Similar restrictions are also backed by some public health advocates and groups like the American Medical Association. But anti-poverty groups say such changes unfairly target low-income people, may add to the stigma of using SNAP benefits and may do little to encourage healthful diets.

Trump’s nominee to lead the USDA, former Georgia Gov. Sonny Perdue, has not indicated any new direction for SNAP. And Republican leaders of the House Agriculture Committee stated last year, after completing a two-year evaluation of SNAP, that it had no plans to slash the program.

Still, food policy experts are anticipating changes.

Speaking on a panel at a Food Tank summit in Washington, D.C., last week, former USDA Deputy Secretary Kathleen Merrigan said she expected to see efforts to either reduce SNAP spending or add restrictions to the program as debate on the 2018 farm bill, which includes funding for the program, begins.

Still, nothing is certain. Rep. Chellie Pingree (D-Maine) described the current atmosphere in Washington as “the foggiest crystal ball” she’s ever seen and noted that conservatives who have previously pushed for SNAP funding to be separated from other parts of the farm bill may have more influence in crafting the new legislation.

“The Heritage Foundation could write the entire farm bill,” Pingree quipped, referring to the conservative think tank.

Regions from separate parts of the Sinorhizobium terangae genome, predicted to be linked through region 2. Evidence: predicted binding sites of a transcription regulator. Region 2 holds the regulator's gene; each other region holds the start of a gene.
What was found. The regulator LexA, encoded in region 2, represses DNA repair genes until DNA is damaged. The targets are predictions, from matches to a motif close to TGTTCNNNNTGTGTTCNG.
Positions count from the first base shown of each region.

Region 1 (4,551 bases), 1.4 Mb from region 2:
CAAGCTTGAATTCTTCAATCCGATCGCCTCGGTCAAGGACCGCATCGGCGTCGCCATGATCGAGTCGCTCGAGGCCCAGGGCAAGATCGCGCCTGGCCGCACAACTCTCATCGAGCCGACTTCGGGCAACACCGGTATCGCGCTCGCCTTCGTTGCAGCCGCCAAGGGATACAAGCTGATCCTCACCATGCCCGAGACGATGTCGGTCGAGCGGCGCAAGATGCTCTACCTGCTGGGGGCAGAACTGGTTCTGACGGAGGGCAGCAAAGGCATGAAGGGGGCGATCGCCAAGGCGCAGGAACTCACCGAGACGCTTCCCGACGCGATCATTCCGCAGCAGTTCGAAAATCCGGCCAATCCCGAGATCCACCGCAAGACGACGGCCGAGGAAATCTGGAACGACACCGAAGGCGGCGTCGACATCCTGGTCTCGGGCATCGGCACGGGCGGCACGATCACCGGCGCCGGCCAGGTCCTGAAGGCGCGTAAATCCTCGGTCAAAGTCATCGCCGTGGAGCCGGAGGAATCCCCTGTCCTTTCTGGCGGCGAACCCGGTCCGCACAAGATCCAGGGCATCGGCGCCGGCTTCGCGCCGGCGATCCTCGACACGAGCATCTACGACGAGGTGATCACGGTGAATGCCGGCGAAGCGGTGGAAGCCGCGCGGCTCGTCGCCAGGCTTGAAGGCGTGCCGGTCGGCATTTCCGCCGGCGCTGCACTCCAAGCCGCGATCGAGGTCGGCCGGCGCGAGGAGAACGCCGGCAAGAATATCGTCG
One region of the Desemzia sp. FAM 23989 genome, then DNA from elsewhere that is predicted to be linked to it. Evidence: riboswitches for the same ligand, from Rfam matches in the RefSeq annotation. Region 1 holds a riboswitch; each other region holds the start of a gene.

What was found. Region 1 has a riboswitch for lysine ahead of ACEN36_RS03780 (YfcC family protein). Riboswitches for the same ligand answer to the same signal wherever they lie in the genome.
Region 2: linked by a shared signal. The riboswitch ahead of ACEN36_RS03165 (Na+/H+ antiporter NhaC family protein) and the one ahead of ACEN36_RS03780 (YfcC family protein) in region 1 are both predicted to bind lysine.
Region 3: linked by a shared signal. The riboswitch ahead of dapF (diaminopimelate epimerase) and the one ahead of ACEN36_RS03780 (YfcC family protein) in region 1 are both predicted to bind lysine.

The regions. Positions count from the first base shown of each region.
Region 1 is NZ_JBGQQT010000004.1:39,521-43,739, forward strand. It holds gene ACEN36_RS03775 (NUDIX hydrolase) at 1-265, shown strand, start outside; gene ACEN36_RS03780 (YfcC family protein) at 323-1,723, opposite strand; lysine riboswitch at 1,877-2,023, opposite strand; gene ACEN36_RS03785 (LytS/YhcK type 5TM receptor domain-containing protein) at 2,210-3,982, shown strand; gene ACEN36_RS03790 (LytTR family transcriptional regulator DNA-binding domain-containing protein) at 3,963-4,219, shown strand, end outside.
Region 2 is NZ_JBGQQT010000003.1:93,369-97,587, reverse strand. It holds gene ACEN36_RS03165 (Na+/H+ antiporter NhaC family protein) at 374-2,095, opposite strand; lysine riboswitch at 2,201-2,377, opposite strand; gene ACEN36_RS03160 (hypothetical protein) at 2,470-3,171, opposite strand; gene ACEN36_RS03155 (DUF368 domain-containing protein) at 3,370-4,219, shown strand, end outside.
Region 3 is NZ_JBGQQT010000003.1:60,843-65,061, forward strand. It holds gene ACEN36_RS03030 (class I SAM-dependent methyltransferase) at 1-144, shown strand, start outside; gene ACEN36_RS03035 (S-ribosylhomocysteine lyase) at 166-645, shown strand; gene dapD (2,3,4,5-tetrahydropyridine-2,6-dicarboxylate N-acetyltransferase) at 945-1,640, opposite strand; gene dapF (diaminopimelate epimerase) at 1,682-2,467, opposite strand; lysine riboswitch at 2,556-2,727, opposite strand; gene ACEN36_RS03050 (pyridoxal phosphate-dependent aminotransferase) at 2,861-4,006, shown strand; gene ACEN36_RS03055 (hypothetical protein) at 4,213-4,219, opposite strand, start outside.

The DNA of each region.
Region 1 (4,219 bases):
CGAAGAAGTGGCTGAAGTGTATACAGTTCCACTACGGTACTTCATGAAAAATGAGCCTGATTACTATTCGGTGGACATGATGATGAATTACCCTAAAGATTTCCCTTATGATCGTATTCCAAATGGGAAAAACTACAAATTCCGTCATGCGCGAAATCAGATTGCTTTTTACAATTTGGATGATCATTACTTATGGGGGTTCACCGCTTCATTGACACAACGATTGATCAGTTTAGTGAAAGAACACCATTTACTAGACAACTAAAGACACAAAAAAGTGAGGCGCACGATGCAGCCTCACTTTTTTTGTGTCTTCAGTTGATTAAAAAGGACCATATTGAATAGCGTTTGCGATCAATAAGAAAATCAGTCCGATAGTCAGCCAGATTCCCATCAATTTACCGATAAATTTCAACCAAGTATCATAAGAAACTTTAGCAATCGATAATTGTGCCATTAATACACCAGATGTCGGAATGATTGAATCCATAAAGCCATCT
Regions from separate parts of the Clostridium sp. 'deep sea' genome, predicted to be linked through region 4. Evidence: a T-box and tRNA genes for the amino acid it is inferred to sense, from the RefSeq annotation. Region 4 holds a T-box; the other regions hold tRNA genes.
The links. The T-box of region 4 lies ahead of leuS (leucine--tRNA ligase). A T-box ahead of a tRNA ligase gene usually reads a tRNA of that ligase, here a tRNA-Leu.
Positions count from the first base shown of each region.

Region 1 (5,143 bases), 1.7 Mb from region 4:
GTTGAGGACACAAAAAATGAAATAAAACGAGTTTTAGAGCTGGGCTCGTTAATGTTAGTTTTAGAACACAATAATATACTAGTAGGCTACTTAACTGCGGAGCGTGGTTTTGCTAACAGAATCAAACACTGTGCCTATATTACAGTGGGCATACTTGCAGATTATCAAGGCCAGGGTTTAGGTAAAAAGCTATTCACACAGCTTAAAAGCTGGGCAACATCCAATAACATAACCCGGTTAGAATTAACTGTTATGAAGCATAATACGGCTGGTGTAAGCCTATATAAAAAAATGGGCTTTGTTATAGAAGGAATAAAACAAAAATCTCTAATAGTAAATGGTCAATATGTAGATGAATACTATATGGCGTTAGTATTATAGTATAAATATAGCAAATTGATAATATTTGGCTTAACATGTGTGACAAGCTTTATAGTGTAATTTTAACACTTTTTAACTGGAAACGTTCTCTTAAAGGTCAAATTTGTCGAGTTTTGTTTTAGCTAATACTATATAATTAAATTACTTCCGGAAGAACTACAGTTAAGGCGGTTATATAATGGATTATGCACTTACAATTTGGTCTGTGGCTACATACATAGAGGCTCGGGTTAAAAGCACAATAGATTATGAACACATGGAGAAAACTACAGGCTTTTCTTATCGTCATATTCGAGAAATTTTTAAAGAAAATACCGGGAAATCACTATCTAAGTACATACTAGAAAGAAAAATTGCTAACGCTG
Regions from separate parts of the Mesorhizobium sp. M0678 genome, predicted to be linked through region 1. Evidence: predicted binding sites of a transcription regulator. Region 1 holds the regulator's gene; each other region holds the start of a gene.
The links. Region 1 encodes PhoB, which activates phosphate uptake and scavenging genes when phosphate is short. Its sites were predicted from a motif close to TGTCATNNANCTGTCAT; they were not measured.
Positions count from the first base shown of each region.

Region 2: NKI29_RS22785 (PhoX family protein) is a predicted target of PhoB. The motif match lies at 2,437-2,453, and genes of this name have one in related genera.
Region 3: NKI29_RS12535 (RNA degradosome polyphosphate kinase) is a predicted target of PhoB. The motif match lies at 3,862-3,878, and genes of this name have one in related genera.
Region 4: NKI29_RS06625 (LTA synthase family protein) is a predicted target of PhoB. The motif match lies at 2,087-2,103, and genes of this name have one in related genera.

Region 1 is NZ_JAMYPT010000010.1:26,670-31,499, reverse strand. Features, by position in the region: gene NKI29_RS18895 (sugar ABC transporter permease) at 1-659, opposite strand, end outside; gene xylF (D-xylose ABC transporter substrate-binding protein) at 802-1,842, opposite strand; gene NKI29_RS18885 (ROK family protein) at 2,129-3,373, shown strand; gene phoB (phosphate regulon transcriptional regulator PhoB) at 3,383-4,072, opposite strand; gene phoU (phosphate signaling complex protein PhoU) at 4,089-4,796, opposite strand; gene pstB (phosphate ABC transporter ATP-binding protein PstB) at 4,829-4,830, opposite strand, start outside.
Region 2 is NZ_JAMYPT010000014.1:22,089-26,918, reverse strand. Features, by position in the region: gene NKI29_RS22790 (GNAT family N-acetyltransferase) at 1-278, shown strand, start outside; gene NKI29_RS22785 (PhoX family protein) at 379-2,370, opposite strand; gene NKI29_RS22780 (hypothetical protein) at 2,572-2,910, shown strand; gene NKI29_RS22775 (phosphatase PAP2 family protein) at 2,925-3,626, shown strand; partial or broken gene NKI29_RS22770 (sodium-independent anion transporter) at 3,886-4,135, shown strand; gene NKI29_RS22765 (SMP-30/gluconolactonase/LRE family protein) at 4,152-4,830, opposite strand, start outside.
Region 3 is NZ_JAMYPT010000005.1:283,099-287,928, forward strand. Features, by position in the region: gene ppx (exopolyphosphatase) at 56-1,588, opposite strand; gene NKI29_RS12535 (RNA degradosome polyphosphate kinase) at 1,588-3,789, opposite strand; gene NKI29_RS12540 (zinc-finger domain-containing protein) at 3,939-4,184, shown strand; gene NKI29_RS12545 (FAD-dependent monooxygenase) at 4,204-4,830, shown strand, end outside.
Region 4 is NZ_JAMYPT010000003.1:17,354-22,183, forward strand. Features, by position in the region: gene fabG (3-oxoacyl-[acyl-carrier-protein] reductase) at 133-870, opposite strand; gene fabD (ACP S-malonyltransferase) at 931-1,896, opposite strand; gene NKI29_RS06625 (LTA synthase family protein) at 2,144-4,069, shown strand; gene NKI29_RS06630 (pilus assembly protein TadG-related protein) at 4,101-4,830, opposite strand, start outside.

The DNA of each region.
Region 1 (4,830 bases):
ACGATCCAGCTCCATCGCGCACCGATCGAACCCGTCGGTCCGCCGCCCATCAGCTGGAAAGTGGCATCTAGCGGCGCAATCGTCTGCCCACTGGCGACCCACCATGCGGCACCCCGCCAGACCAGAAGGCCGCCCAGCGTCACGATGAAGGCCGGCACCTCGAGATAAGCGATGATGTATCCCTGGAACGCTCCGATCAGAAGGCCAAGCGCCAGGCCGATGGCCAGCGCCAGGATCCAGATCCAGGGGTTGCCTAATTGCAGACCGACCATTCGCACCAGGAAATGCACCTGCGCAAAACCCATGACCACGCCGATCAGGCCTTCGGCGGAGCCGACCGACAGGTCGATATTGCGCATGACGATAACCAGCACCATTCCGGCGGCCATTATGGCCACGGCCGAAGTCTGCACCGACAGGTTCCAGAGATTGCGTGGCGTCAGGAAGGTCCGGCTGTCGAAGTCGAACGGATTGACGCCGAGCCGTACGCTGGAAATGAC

Food stamps weren’t always controversial, particularly within the context of the farm bill. The program was signed into law by President Lyndon B. Johnson in 1964 and was long seen as a win-win for Republicans because it helped farmers’ bottom lines and Democrats because it helped the urban poor.

But criticism of food stamps isn’t new, either. Complaints about the program grew during the 1970s to the point where conservative politicians, such as President Ronald Reagan, who slashed the program dramatically, railed against “welfare queens” who relied on it.

No matter what happens with SNAP funding, supporters of the food stamp program say critics can’t deny its well-documented success at reducing hunger among low-income Americans. One study found that SNAP can reduce hunger among high-risk children by 20 percent.

That success means that a decrease in funding of the program would lead to more hungry Americans, according to Craig Gundersen, a University of Illinois agriculture professor.

“Many government programs don’t work, but SNAP works and has been an amazing success,” Gundersen told HuffPost. “I can’t think of another program that is more successful at accomplishing its goals.”

In the meantime, SNAP advocates are buckling in for a fight.

“We don’t take anything for granted,” Ellen Vollinger, legal director at the Food Research and Action Center, told HuffPost. “We’re not making leaps of assumptions until we see what it is that actually gets put into play, but we are being very diligent to be prepared for any policy debate.”


Joseph Erbentraut covers promising innovations and challenges in the areas of food, water, agriculture and our climate. Follow Erbentraut on Twitter at @robojojo. Tips? Email